Jul 17, 2015. 07:51 PM | Likes Like |Link to Comment
  • China's debt-to-GDP ratio hits record high [View news story]
    Just back from Beijing last week, the real issue is in the shadow financing market. It's crazy. Peer to peer net based borrowing is way more prevalent than the regulated loan sector.
    In the insurance sector, companies are selling free fire insurance coupled with guaranteed return savings products so they can speculate with the leverage on the stock market. Their regulator last week eased the restriction on the amount of their assets they can invest in equities to support the government market support exercise. It's layer on layer of leverage.....look out below!
    Jul 16, 2015. 04:55 AM | 9 Likes Like |Link to Comment
  • Everything You Need To Know About Investing In Australia [View article]
    I agree with the comments around the super system. Another important thing for investors to understand is the dividend imputation system here - where most companies choose to 'frank' dividends, prepaying tax and generating reciprocal tax credits for Australian investors. This makes high dividend paying stocks popular with local investors, who are tax advantaged.
    I would love to see more manufacturing in Oz, but sadly wage costs are sky high as a result of the high cost of living and taxes - we are victims of our own prosperity and can't compete. Government spending needs to reduce to align with a period of lower economic growth, but that means some corageous policy making and the current mob don't seem to have the guts to take that on.....so it's fingers crossed for China.
    Jul 10, 2015. 07:30 PM | Likes Like |Link to Comment
  • Everything You Need To Know About Investing In Australia [View article]
    As an Aussie I enjoyed your 'outside in' view, and share some of your Macroeconomic concerns. Inflated house prices and a reliance on commodity exports are two key worries. The economy is seeking a transition into a stronger service sector, and the rapid population growth will generate a striong domestic demand. The road will no doubt be bumpy - presenting better entry points in the next few years, but I for one believe that the future for The Australian economy will be bright if it can be weaned off Chinese commodity demand - strong demographics, good governance and proximity to Asia are all positives.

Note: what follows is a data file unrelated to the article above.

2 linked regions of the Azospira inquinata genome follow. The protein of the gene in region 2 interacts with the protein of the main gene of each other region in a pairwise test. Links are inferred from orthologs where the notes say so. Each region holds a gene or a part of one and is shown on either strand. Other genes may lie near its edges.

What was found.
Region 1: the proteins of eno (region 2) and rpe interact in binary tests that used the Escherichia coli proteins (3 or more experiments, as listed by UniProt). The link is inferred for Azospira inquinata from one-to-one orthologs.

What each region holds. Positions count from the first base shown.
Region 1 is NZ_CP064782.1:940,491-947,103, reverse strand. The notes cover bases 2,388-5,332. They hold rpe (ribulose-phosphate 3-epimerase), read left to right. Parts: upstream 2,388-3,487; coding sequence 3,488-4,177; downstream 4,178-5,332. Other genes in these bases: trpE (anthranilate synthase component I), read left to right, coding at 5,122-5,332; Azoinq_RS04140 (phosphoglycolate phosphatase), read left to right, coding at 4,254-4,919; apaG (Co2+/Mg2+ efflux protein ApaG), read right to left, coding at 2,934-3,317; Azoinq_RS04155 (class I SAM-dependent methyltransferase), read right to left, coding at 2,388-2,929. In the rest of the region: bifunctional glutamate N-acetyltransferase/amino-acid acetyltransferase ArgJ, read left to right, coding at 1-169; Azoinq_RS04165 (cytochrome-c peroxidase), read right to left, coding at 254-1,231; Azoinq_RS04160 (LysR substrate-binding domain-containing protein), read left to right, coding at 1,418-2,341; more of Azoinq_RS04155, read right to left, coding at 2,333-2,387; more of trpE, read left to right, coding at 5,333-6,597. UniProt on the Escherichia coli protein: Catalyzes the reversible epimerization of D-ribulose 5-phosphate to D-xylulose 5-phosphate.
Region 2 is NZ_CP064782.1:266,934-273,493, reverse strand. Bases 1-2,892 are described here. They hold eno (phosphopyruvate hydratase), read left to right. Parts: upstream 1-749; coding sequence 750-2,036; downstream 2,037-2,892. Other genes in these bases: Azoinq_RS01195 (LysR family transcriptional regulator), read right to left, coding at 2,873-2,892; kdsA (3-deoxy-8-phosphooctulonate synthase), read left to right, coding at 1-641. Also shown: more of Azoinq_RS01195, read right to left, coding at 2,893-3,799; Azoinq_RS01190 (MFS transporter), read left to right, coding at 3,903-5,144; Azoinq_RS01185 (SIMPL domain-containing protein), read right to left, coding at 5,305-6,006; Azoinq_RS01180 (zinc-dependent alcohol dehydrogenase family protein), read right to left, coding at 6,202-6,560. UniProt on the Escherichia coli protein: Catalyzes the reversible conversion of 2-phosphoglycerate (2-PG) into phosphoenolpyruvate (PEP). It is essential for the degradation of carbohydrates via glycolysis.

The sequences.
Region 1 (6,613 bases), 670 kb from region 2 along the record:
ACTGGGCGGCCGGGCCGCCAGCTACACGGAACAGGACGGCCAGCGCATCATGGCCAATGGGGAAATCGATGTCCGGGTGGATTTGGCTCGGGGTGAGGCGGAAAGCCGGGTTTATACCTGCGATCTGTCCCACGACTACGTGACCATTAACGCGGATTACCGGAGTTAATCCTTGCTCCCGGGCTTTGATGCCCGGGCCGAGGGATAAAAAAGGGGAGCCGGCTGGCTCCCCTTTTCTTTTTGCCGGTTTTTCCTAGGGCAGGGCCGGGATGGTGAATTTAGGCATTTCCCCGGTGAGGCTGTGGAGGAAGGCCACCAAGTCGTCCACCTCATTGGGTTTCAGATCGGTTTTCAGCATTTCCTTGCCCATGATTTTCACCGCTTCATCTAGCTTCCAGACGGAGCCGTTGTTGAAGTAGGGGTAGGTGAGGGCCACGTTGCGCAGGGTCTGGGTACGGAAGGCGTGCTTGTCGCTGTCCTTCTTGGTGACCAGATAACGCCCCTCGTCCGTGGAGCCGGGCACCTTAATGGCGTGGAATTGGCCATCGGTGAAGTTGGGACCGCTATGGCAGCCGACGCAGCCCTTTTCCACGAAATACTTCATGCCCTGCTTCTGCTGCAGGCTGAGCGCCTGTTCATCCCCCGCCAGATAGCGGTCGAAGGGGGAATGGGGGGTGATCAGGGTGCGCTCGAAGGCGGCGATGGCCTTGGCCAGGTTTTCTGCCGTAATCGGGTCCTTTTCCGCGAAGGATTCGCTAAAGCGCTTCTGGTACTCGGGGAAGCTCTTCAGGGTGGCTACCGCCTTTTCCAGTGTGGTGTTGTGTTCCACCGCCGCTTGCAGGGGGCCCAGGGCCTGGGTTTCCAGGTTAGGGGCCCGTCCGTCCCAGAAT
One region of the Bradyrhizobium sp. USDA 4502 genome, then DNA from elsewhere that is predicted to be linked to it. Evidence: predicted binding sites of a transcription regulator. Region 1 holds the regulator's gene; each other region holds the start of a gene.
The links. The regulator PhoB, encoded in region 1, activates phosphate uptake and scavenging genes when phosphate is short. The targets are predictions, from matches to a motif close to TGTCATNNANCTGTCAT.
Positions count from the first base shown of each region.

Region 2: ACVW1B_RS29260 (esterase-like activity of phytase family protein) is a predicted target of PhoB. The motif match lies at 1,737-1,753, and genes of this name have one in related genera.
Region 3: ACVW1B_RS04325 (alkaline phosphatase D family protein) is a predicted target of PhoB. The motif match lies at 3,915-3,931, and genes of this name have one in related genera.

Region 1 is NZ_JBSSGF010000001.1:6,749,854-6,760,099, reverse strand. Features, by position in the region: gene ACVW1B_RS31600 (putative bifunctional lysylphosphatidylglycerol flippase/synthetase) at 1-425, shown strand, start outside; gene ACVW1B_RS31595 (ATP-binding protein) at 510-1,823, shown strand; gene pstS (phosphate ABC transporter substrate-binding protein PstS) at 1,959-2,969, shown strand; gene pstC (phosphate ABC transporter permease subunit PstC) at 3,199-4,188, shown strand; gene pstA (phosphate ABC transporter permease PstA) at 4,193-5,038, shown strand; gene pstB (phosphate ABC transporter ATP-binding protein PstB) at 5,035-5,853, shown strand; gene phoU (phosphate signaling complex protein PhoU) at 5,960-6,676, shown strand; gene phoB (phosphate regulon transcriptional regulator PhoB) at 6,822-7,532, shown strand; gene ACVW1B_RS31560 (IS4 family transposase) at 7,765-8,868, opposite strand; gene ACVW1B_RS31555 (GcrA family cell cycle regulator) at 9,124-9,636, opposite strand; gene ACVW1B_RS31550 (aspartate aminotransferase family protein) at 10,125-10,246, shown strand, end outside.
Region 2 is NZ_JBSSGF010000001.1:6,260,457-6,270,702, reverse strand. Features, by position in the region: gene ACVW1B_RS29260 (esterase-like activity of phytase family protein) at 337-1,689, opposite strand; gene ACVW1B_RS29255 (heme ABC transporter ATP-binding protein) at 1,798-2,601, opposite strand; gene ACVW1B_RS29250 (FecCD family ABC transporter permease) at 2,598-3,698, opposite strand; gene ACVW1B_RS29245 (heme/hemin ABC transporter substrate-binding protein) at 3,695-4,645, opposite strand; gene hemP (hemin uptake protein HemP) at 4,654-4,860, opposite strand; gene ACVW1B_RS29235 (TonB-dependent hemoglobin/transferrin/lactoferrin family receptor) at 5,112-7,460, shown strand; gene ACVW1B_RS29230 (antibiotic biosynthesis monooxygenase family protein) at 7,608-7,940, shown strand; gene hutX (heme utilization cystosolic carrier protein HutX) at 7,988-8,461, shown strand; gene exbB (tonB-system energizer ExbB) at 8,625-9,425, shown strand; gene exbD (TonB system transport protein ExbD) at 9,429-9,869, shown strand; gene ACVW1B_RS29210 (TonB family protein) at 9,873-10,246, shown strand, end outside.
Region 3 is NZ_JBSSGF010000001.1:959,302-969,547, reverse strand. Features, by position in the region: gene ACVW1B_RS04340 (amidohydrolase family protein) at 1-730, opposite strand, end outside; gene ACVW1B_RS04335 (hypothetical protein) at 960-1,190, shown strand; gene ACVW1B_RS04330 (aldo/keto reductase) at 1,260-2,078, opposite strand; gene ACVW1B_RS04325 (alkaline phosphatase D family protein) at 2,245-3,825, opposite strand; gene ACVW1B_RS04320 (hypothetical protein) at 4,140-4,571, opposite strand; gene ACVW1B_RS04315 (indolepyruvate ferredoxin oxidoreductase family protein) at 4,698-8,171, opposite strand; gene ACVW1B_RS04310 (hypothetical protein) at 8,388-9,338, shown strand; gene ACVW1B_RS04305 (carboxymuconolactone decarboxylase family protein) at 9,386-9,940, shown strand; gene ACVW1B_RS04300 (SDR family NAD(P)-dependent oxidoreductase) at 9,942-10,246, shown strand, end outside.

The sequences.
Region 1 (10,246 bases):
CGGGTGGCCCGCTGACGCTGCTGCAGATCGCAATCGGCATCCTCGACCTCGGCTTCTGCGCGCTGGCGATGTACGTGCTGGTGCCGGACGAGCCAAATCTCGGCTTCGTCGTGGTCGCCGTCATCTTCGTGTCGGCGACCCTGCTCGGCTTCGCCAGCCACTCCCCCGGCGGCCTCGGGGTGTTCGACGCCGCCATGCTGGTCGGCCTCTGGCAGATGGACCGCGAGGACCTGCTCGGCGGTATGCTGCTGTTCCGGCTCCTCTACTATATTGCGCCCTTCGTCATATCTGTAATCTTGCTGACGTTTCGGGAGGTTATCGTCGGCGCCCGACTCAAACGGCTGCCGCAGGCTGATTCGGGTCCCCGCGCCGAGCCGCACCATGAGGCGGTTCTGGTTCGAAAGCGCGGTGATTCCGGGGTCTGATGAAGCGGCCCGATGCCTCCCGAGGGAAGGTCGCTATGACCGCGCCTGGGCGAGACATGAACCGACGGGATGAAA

One caveat to your comments on EWA - isn't the decline in EWA value over the last 12 months a currency impact? ASX 200 is about flat over the year in AUD?
    Jul 9, 2015. 05:48 AM | Likes Like |Link to Comment
  • What's Wrong With Emerging Markets ETFs? [View article]
    Totally agree. I have written a few articles about investingin emerging markets, both via country ETF options, CEFs and ADRs. This series started a couple of years ago with a foundation article that proposes a balanced approach to picking EM allocations market by market.
    I also favour global companies that have high EM exposure as a low risk EM play, preferring non US stocks where valuation and currency headwinds are higher. Check out Prudential in UK, Nestle, HSBC, Siemens, Unilever.
    Jun 24, 2015. 06:30 AM | Likes Like |Link to Comment
  • Correction 2015? Be Prepared To 'Buy The Dip' [View article]
    I couldn't agree more, I have been selling puts on my target stocks and ETFs for the last year or so. Contrary to the author I prefer shorter duration to allow me to adjust to a more prolonged or drawn out market fall. Trading costs not having a big impact on my low brokerage account.
    I wait for a nice down day for a target stock which pushes the option premium up. Typically selling for 5-10% below current price, depending on how much I like the stock. Usually 4-6 weeks duration and premiums as close to 10% annual equivalent return as I can. Currently holding VTR, O, GDXJ, PSX, MSFT, NUE, RY, XLE. AFL, GILD short puts. My list is in more volatile stocks as I find the classic dividend champions generate lower option premiums. Will add to these from cash if pricing comes into my target. MSFT, NUE, GILD and AFL positions I picked up following a drop on a "bad news day" which I saw as overreaction. I like the ETF options to make a sector play and thus avoid getting hit by a bad assignment on a single stock (see SDRL below.)